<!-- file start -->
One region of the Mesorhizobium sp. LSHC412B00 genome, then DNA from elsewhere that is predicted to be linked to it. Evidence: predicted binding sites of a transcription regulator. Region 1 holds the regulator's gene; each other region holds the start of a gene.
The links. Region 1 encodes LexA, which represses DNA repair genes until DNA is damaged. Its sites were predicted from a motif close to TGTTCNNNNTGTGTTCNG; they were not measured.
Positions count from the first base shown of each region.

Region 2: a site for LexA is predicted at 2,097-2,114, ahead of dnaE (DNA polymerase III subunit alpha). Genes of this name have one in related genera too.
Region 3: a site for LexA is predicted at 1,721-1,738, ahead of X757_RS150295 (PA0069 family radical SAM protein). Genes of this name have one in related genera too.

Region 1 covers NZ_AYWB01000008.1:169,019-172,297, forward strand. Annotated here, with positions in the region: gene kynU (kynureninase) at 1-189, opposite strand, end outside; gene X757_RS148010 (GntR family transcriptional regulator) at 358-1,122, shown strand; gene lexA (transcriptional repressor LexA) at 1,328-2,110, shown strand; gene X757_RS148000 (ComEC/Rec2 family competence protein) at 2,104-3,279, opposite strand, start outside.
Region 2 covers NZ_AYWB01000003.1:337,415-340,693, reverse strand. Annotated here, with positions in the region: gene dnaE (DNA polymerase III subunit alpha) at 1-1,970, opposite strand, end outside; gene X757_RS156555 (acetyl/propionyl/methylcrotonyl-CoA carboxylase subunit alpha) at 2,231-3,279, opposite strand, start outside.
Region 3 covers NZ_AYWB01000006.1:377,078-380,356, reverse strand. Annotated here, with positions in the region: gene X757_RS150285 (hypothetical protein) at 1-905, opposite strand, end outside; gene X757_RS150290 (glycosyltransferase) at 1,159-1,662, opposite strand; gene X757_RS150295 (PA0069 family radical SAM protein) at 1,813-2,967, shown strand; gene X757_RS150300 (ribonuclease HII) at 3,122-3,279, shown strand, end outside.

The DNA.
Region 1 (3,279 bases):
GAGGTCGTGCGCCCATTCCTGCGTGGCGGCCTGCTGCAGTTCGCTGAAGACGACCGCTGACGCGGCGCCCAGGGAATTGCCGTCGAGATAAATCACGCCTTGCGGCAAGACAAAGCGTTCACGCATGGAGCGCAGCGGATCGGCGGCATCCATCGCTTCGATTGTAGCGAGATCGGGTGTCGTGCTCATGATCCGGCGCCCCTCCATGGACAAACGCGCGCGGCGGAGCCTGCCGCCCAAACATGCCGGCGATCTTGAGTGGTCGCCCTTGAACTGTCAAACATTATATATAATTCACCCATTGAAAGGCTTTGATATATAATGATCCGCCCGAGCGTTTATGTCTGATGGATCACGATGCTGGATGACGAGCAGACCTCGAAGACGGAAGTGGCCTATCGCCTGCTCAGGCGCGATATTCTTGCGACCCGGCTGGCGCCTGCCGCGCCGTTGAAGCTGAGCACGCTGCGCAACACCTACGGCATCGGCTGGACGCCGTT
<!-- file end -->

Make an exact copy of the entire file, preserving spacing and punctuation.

One region of the Mesorhizobium sp. LSHC412B00 genome, then DNA from elsewhere that is predicted to be linked to it. Evidence: predicted binding sites of a transcription regulator. Region 1 holds the regulator's gene; each other region holds the start of a gene.
The links. Region 1 encodes LexA, which represses DNA repair genes until DNA is damaged. Its sites were predicted from a motif close to TGTTCNNNNTGTGTTCNG; they were not measured.
Positions count from the first base shown of each region.

Region 2: a site for LexA is predicted at 2,097-2,114, ahead of dnaE (DNA polymerase III subunit alpha). Genes of this name have one in related genera too.
Region 3: a site for LexA is predicted at 1,721-1,738, ahead of X757_RS150295 (PA0069 family radical SAM protein). Genes of this name have one in related genera too.

Region 1 covers NZ_AYWB01000008.1:169,019-172,297, forward strand. Annotated here, with positions in the region: gene kynU (kynureninase) at 1-189, opposite strand, end outside; gene X757_RS148010 (GntR family transcriptional regulator) at 358-1,122, shown strand; gene lexA (transcriptional repressor LexA) at 1,328-2,110, shown strand; gene X757_RS148000 (ComEC/Rec2 family competence protein) at 2,104-3,279, opposite strand, start outside.
Region 2 covers NZ_AYWB01000003.1:337,415-340,693, reverse strand. Annotated here, with positions in the region: gene dnaE (DNA polymerase III subunit alpha) at 1-1,970, opposite strand, end outside; gene X757_RS156555 (acetyl/propionyl/methylcrotonyl-CoA carboxylase subunit alpha) at 2,231-3,279, opposite strand, start outside.
Region 3 covers NZ_AYWB01000006.1:377,078-380,356, reverse strand. Annotated here, with positions in the region: gene X757_RS150285 (hypothetical protein) at 1-905, opposite strand, end outside; gene X757_RS150290 (glycosyltransferase) at 1,159-1,662, opposite strand; gene X757_RS150295 (PA0069 family radical SAM protein) at 1,813-2,967, shown strand; gene X757_RS150300 (ribonuclease HII) at 3,122-3,279, shown strand, end outside.

The DNA.
Region 1 (3,279 bases):
GAGGTCGTGCGCCCATTCCTGCGTGGCGGCCTGCTGCAGTTCGCTGAAGACGACCGCTGACGCGGCGCCCAGGGAATTGCCGTCGAGATAAATCACGCCTTGCGGCAAGACAAAGCGTTCACGCATGGAGCGCAGCGGATCGGCGGCATCCATCGCTTCGATTGTAGCGAGATCGGGTGTCGTGCTCATGATCCGGCGCCCCTCCATGGACAAACGCGCGCGGCGGAGCCTGCCGCCCAAACATGCCGGCGATCTTGAGTGGTCGCCCTTGAACTGTCAAACATTATATATAATTCACCCATTGAAAGGCTTTGATATATAATGATCCGCCCGAGCGTTTATGTCTGATGGATCACGATGCTGGATGACGAGCAGACCTCGAAGACGGAAGTGGCCTATCGCCTGCTCAGGCGCGATATTCTTGCGACCCGGCTGGCGCCTGCCGCGCCGTTGAAGCTGAGCACGCTGCGCAACACCTACGGCATCGGCTGGACGCCGTT